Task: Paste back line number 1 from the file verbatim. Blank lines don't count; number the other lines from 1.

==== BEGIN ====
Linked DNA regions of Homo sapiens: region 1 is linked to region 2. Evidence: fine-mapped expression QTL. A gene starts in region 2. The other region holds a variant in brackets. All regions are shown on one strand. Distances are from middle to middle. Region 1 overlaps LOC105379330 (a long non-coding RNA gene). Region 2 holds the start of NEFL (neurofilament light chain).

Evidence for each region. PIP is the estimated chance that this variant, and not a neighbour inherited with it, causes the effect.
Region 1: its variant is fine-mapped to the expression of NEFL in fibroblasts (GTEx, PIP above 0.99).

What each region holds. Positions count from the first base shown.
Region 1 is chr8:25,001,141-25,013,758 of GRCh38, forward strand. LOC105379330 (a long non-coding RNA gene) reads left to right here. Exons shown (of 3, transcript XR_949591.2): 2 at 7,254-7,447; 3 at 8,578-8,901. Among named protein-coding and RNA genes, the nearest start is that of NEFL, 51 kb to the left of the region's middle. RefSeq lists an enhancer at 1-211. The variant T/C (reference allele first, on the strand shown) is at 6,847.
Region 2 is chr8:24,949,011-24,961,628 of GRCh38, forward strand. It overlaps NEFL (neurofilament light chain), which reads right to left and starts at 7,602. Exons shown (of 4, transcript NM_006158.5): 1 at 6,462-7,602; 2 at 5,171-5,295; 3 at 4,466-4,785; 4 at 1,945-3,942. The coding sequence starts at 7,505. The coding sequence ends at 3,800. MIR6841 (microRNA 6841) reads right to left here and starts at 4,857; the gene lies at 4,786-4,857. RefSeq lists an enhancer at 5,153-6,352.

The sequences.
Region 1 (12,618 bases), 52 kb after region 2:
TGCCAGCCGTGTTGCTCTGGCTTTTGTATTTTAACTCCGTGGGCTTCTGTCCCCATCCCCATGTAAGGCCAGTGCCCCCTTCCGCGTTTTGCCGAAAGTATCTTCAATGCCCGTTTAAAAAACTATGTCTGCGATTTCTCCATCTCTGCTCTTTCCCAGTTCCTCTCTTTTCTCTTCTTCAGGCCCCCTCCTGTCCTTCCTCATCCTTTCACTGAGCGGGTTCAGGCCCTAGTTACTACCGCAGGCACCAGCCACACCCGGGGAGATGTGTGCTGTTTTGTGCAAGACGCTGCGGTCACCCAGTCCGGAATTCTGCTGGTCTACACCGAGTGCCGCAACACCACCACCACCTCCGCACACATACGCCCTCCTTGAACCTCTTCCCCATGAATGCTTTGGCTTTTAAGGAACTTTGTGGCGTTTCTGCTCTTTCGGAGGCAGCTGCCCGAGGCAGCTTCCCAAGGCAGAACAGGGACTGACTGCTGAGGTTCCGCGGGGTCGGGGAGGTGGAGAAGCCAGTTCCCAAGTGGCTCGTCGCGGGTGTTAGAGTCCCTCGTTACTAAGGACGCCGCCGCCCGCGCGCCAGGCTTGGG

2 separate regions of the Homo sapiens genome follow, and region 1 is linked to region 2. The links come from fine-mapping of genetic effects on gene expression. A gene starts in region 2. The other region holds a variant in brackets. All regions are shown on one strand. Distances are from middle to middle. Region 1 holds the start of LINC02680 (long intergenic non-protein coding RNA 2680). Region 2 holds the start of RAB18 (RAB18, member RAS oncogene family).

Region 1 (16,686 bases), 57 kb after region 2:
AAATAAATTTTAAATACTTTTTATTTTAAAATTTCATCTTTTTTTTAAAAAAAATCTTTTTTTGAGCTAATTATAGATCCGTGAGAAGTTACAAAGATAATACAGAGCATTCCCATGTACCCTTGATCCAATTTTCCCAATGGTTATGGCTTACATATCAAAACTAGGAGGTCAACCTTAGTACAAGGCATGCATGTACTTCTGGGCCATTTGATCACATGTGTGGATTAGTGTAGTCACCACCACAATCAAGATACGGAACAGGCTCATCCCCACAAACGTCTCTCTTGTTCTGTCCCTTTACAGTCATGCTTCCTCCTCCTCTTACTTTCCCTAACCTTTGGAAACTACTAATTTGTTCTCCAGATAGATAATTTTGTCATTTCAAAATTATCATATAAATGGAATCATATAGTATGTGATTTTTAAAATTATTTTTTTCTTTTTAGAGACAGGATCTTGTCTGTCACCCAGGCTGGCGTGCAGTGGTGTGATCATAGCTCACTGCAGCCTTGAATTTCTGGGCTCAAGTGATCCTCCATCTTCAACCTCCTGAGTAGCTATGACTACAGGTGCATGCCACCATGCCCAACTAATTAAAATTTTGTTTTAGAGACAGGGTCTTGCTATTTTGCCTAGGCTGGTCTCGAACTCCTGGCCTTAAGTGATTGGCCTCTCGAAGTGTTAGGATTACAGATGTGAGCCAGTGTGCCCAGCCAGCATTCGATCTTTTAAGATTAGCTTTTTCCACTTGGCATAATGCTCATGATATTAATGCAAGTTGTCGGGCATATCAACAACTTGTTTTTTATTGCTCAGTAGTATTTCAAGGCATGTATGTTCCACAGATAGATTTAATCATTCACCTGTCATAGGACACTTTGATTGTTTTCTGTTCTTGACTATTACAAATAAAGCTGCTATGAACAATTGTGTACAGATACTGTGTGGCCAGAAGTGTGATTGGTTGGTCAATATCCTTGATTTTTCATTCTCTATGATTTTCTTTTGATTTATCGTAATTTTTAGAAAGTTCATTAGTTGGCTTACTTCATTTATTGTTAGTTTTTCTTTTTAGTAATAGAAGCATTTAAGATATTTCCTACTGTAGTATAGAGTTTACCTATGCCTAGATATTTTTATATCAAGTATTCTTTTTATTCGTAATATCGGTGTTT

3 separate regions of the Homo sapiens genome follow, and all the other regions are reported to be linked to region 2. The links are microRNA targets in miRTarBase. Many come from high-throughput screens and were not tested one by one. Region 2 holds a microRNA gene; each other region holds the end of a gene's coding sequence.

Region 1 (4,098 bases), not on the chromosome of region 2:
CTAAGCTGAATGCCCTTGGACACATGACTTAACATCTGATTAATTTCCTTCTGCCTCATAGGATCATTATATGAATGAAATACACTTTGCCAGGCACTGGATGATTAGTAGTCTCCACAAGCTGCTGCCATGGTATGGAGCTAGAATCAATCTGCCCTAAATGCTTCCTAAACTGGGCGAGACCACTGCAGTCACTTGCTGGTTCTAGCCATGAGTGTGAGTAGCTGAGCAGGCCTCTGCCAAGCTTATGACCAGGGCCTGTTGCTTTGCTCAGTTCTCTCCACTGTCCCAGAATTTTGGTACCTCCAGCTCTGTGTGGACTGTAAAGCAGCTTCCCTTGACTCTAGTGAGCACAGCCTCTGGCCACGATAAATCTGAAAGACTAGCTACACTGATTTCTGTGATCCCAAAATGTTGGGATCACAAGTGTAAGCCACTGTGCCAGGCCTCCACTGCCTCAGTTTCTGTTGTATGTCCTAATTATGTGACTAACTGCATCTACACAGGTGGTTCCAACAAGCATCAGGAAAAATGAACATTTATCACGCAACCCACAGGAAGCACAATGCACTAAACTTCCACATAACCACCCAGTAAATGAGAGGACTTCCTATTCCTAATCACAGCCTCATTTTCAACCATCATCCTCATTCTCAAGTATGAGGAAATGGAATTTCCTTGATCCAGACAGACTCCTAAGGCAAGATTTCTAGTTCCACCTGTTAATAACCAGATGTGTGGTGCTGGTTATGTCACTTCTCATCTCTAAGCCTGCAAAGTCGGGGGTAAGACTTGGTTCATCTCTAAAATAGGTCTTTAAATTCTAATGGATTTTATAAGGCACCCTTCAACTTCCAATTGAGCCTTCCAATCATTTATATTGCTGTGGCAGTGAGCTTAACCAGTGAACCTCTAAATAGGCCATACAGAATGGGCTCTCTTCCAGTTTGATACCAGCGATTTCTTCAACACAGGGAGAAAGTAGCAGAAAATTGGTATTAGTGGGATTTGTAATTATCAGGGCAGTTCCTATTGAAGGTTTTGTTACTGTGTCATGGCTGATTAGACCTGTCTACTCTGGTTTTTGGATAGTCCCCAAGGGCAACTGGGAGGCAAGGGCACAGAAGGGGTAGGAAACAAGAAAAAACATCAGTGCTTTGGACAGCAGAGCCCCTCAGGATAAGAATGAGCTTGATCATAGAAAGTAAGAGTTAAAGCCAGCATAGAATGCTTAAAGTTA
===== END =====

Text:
Linked DNA regions of Homo sapiens: region 1 is linked to region 2. Evidence: fine-mapped expression QTL. A gene starts in region 2. The other region holds a variant in brackets. All regions are shown on one strand. Distances are from middle to middle. Region 1 overlaps LOC105379330 (a long non-coding RNA gene). Region 2 holds the start of NEFL (neurofilament light chain).